December 17, 2018

Keynote Speech by the Minister of Foreign Affairs, Dr Erato Kozakou-Marcoullis, on “The Post 2015 Development Architecture” at the Forum 2012 European Development Days, Brussels, October 17, 2012

Distinguished Guests,
Ladies and gentlemen,

As we are approaching the end of our European Development Days I would like to congratulate Commissioner Piebalgs and his team for a very successful event. I am honoured to address such a distinguished gathering.

Throughout the EDDs a wealth of ideas and perspectives have been expressed on important challenges which face the international development agenda.

I would like, in my turn, to share some thoughts on how Europe can strengthen its role as a leader in development cooperation in a rapidly changing world. As many speakers and participants have pointed out during the past two days, maintaining the status quo is not an option. Changes are needed. We have to avail of the opportunities which lie ahead of us and to shape the future of development cooperation.

The EU Foreign Affairs Council which met earlier this week addressed some of these issues including the future development architecture. We all agreed that achieving the MDGs and designing a post-2015 development framework should be our foremost priority.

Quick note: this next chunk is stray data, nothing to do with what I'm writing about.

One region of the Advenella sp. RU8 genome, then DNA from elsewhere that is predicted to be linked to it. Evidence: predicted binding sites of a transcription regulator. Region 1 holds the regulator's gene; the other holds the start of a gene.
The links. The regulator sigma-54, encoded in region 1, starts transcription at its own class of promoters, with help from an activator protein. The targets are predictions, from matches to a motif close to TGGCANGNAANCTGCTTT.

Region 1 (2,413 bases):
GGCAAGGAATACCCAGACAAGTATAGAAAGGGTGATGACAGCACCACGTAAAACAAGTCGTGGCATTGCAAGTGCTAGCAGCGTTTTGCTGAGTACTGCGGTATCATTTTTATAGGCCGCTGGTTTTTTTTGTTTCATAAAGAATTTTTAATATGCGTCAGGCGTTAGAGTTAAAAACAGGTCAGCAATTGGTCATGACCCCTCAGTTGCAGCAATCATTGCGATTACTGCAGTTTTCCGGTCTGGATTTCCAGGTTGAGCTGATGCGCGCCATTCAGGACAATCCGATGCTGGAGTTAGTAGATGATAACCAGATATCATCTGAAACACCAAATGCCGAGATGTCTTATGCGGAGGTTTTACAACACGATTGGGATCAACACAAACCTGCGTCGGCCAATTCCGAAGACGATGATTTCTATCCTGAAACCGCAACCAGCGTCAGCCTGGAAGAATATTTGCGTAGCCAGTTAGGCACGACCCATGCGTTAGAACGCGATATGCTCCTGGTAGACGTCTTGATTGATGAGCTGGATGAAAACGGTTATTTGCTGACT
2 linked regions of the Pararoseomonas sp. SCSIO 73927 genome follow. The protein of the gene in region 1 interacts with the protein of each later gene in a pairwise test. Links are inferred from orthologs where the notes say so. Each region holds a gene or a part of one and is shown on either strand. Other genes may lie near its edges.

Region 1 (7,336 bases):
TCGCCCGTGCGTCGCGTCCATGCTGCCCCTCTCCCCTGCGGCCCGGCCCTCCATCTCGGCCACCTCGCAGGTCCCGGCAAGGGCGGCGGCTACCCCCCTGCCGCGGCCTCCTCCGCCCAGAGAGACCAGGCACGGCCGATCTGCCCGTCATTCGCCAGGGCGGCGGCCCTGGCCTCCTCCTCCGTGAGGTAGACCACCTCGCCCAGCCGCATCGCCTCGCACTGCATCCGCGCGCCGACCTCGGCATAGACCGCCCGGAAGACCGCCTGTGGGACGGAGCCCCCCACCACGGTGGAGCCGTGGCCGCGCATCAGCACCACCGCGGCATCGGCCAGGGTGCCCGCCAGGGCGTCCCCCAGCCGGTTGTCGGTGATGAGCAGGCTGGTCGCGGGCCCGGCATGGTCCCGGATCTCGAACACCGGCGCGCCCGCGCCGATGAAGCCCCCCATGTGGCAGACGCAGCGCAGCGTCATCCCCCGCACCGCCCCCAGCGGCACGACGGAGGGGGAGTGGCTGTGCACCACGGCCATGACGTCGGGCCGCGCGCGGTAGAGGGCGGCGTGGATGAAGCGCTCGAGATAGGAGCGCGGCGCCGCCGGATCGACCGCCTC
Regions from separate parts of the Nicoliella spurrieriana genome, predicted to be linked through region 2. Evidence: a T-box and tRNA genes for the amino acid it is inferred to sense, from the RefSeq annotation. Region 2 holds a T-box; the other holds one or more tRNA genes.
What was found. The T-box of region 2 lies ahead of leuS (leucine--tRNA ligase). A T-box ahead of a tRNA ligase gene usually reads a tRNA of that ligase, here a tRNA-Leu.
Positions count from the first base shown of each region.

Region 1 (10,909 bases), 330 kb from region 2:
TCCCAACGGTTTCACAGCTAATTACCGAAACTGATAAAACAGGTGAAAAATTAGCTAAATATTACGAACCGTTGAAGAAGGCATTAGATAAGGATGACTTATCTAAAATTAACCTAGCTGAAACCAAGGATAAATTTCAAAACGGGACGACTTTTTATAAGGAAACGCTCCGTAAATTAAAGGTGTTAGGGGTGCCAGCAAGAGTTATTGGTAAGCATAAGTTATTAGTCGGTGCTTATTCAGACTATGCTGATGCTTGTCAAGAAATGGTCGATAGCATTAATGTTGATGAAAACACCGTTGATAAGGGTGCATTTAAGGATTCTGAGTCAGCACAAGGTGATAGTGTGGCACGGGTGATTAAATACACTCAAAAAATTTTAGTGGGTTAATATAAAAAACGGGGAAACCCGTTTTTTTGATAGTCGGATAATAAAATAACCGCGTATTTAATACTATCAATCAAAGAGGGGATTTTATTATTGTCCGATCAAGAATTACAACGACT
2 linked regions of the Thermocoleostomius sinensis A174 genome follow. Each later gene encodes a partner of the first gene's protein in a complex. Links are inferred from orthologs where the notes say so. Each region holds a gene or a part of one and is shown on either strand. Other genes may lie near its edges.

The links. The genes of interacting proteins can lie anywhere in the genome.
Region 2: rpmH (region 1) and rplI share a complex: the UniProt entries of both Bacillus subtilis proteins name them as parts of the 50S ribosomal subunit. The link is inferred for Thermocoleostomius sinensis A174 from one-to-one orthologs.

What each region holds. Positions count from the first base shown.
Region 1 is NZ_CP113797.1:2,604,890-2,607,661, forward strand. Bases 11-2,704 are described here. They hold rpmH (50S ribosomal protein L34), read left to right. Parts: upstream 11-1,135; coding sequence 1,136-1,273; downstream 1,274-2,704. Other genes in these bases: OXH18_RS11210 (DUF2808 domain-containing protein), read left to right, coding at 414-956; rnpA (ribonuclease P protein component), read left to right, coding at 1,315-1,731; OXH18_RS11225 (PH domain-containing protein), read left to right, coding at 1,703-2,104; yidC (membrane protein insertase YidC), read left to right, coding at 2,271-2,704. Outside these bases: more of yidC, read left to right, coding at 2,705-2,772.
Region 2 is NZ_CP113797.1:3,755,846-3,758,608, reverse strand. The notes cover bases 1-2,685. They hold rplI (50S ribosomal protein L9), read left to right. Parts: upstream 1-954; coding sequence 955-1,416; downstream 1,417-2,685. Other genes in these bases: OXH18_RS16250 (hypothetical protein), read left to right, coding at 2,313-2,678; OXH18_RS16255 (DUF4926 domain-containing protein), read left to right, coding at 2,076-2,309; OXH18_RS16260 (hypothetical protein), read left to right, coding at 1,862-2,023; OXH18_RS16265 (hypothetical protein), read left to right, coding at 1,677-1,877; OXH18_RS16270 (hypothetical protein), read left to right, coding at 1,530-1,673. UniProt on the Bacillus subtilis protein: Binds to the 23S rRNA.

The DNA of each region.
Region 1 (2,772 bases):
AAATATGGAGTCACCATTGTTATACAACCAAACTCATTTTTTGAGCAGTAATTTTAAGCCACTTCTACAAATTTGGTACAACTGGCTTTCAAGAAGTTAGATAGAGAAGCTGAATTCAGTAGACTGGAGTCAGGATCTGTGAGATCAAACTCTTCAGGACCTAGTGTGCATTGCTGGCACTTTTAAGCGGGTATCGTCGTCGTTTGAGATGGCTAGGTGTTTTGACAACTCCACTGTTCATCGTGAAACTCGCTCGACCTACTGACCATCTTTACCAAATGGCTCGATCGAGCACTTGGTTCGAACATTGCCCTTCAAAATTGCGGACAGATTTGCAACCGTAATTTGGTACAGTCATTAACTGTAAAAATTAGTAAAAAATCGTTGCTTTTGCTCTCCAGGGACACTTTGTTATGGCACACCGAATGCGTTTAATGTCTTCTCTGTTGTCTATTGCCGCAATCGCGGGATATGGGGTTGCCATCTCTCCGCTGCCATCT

To achieve this, I believe that we need to ask ourselves two questions, namely, how do current global shifts affect the future of international development cooperation and how can the EU strengthen its development apparatus so as to lead these changes?

Distinguished audience,

Your discussions here at the European Development Days have emphasized how different the world is today compared to the beginning of the new Millennium when the MDGs were launched.

We are witnessing major political and societal transitions in North Africa and the Middle East. The world economy is undergoing great stresses and structural changes whilst many developing countries are experiencing impressive growth rates.

We continue to face increasing challenges; fragile States, climate change, sustainable management of natural resources and other global concerns, which require our immediate attention.

It is quite disheartening, however, to see that, despite renewed commitments, existing trends in traditional development finance show that Overseas Development Aid is in decline in both absolute and relative terms.

At the same time, we are also exploring new innovative sources of financing for development. Remittances, trade and foreign direct investments are steadily growing, a trend which is expected to continue. Other financial pledges for global common goods such as climate change, environment and biodiversity are also on the rise.

Moreover, additional development actors such as civil society, the diaspora, private foundations, corporate and other forms of philanthropy are increasingly taking centre stage in our common efforts to create sustainable development. There is also increasing South-South cooperation.

Distinguished Hosts and Guests,

It is in the context of these new international realities that we must design the post-2015 development framework. The work of the United Nations High-Level Panel has started its mission and every region around the world should engage in our common endeavour.